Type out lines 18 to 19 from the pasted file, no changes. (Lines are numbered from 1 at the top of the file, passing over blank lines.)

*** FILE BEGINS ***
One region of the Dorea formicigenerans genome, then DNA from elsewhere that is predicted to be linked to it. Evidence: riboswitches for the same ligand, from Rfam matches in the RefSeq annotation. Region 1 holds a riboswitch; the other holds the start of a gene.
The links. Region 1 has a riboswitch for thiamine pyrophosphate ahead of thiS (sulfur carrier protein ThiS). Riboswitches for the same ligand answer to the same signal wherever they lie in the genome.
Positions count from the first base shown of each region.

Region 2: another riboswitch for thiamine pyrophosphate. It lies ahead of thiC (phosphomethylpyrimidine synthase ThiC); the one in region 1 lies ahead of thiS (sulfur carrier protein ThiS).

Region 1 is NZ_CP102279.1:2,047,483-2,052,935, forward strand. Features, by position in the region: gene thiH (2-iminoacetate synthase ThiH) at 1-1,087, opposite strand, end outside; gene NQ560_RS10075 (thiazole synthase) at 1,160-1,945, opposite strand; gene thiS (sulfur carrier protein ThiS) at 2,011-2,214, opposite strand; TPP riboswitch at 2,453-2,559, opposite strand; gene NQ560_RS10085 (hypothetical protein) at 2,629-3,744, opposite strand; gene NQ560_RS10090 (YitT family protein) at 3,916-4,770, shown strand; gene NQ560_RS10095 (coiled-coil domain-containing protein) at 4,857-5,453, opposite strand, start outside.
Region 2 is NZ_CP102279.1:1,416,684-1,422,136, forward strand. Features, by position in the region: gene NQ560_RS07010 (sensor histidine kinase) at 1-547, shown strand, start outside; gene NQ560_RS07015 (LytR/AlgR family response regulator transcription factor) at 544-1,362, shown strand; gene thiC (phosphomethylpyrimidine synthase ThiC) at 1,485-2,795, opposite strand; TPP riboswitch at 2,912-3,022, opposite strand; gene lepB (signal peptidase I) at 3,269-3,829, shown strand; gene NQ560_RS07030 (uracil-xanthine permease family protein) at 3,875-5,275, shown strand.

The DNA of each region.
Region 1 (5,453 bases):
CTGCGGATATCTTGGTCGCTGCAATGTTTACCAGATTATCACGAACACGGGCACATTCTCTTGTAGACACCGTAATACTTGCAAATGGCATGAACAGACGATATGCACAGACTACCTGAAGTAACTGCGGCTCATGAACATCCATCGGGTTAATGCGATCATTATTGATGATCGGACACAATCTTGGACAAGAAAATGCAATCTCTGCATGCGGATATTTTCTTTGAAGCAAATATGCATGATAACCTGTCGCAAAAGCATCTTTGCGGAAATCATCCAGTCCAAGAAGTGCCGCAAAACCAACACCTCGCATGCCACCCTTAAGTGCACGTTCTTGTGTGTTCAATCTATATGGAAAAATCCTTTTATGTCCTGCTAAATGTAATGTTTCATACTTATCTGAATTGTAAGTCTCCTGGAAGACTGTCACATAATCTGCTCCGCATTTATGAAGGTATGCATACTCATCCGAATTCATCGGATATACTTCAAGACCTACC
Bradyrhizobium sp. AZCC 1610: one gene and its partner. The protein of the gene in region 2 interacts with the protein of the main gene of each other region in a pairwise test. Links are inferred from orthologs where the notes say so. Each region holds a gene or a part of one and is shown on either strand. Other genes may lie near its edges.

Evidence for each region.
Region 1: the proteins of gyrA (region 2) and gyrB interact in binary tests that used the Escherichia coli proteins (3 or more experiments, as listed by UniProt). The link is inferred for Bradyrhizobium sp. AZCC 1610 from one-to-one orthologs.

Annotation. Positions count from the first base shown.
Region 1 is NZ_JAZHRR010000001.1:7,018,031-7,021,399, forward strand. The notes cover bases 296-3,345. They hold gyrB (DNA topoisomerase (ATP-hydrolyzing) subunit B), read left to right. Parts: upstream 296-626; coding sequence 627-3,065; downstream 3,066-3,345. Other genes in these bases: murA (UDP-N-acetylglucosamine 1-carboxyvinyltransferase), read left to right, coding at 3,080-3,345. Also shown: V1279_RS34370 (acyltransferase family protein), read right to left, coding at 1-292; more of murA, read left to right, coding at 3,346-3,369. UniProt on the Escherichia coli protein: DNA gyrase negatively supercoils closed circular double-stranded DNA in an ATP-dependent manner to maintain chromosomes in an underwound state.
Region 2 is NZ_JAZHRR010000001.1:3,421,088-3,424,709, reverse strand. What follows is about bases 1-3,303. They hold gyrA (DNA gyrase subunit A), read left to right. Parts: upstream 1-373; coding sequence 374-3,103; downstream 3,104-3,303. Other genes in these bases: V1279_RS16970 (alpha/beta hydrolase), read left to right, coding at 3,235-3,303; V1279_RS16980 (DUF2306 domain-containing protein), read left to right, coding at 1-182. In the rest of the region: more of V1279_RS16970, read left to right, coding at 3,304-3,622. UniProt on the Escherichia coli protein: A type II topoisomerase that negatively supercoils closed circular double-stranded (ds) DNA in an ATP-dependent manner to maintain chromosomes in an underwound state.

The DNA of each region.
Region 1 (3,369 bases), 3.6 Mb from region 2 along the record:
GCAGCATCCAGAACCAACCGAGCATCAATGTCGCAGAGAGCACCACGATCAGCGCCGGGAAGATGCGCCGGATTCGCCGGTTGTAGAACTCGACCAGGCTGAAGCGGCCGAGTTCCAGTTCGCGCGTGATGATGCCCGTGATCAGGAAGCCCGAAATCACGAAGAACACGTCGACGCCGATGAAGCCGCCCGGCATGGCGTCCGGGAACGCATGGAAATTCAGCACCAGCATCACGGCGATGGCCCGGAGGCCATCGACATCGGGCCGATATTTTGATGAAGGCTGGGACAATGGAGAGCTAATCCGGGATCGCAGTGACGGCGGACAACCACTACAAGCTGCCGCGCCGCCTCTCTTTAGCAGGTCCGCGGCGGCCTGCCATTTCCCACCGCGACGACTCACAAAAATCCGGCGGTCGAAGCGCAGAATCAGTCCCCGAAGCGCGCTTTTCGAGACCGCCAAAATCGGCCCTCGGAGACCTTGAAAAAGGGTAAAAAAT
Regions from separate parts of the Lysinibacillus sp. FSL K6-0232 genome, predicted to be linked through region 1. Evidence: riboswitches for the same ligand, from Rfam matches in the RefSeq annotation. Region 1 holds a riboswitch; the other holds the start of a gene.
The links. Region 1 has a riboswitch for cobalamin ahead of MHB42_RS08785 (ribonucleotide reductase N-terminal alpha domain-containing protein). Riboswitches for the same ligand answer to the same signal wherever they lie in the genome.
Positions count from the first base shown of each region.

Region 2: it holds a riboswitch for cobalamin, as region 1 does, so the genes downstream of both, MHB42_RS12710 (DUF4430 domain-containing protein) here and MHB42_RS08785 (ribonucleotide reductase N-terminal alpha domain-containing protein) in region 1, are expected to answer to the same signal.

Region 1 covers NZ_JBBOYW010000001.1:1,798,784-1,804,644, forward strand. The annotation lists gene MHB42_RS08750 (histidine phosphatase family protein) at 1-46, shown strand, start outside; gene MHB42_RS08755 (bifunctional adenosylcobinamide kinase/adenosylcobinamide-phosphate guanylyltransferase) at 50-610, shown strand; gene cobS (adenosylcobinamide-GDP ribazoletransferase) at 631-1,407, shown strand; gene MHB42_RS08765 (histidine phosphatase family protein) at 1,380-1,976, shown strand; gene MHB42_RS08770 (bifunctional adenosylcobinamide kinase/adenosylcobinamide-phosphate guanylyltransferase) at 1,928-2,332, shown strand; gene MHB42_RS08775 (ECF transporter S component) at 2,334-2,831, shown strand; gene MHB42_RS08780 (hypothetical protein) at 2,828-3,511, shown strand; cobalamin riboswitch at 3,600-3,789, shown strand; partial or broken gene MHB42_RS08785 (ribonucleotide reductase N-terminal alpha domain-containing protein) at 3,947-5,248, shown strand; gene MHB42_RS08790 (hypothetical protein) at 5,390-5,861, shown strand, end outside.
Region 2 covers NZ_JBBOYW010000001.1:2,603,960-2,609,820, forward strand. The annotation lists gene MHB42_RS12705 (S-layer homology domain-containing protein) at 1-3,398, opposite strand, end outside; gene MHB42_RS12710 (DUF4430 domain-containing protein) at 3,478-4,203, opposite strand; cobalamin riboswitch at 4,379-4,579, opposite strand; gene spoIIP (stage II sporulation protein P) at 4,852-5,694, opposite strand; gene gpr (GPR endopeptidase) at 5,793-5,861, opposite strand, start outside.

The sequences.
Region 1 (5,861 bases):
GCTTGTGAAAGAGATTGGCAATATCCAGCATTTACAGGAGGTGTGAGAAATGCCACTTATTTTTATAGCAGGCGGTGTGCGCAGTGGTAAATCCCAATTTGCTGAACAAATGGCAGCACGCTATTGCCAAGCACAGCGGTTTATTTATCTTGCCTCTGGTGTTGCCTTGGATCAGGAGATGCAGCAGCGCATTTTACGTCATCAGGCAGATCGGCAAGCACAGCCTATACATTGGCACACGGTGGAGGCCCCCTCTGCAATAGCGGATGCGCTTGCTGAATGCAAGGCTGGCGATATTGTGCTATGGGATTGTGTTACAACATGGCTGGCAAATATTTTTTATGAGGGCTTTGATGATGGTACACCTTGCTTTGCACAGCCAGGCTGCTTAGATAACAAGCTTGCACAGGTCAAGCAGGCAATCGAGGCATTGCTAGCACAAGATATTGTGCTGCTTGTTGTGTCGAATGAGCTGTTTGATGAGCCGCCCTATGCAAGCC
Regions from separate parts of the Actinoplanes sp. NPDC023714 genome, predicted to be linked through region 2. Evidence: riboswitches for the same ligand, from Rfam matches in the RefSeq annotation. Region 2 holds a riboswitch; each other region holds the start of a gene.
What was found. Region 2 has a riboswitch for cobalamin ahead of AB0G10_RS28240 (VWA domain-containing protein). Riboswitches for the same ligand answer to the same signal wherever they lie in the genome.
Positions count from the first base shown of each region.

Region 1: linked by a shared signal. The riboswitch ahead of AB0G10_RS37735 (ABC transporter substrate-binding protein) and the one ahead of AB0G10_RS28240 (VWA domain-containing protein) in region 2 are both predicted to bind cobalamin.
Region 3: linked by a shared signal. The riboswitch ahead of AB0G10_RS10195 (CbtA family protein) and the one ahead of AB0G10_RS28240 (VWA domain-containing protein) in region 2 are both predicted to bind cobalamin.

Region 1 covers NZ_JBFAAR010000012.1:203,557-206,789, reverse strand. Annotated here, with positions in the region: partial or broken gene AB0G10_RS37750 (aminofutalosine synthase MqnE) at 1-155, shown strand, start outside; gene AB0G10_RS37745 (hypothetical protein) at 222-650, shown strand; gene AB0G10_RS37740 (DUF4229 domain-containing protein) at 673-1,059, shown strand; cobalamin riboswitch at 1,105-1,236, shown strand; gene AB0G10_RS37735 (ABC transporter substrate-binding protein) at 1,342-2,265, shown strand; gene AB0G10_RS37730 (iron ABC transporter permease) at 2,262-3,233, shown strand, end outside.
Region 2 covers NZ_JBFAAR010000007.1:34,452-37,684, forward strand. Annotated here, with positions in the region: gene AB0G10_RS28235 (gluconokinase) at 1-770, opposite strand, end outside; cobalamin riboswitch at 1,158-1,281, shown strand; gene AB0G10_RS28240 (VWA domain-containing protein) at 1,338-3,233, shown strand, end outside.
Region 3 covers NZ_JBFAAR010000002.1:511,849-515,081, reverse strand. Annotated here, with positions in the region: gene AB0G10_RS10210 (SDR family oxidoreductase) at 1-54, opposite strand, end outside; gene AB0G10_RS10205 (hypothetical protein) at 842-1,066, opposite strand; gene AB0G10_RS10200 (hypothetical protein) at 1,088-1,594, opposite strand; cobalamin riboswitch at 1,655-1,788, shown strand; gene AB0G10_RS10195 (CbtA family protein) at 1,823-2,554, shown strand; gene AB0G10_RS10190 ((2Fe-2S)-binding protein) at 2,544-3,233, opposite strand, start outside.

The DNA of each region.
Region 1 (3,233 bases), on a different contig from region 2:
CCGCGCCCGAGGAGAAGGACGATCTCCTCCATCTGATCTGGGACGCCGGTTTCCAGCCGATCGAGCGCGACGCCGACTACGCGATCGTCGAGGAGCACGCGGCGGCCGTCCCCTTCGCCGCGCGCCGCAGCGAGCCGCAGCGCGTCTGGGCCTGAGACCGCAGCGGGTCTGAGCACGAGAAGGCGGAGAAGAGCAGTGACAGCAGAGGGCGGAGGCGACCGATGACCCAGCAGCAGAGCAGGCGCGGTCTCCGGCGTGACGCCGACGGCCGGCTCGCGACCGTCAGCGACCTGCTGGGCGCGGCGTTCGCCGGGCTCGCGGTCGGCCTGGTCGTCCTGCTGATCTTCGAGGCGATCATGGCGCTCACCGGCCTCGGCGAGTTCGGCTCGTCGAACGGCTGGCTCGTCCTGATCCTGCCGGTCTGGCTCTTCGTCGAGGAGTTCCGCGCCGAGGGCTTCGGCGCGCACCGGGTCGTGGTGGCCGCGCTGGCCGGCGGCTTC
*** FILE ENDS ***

GCAGCATCCAGAACCAACCGAGCATCAATGTCGCAGAGAGCACCACGATCAGCGCCGGGAAGATGCGCCGGATTCGCCGGTTGTAGAACTCGACCAGGCTGAAGCGGCCGAGTTCCAGTTCGCGCGTGATGATGCCCGTGATCAGGAAGCCCGAAATCACGAAGAACACGTCGACGCCGATGAAGCCGCCCGGCATGGCGTCCGGGAACGCATGGAAATTCAGCACCAGCATCACGGCGATGGCCCGGAGGCCATCGACATCGGGCCGATATTTTGATGAAGGCTGGGACAATGGAGAGCTAATCCGGGATCGCAGTGACGGCGGACAACCACTACAAGCTGCCGCGCCGCCTCTCTTTAGCAGGTCCGCGGCGGCCTGCCATTTCCCACCGCGACGACTCACAAAAATCCGGCGGTCGAAGCGCAGAATCAGTCCCCGAAGCGCGCTTTTCGAGACCGCCAAAATCGGCCCTCGGAGACCTTGAAAAAGGGTAAAAAAT
Regions from separate parts of the Lysinibacillus sp. FSL K6-0232 genome, predicted to be linked through region 1. Evidence: riboswitches for the same ligand, from Rfam matches in the RefSeq annotation. Region 1 holds a riboswitch; the other holds the start of a gene.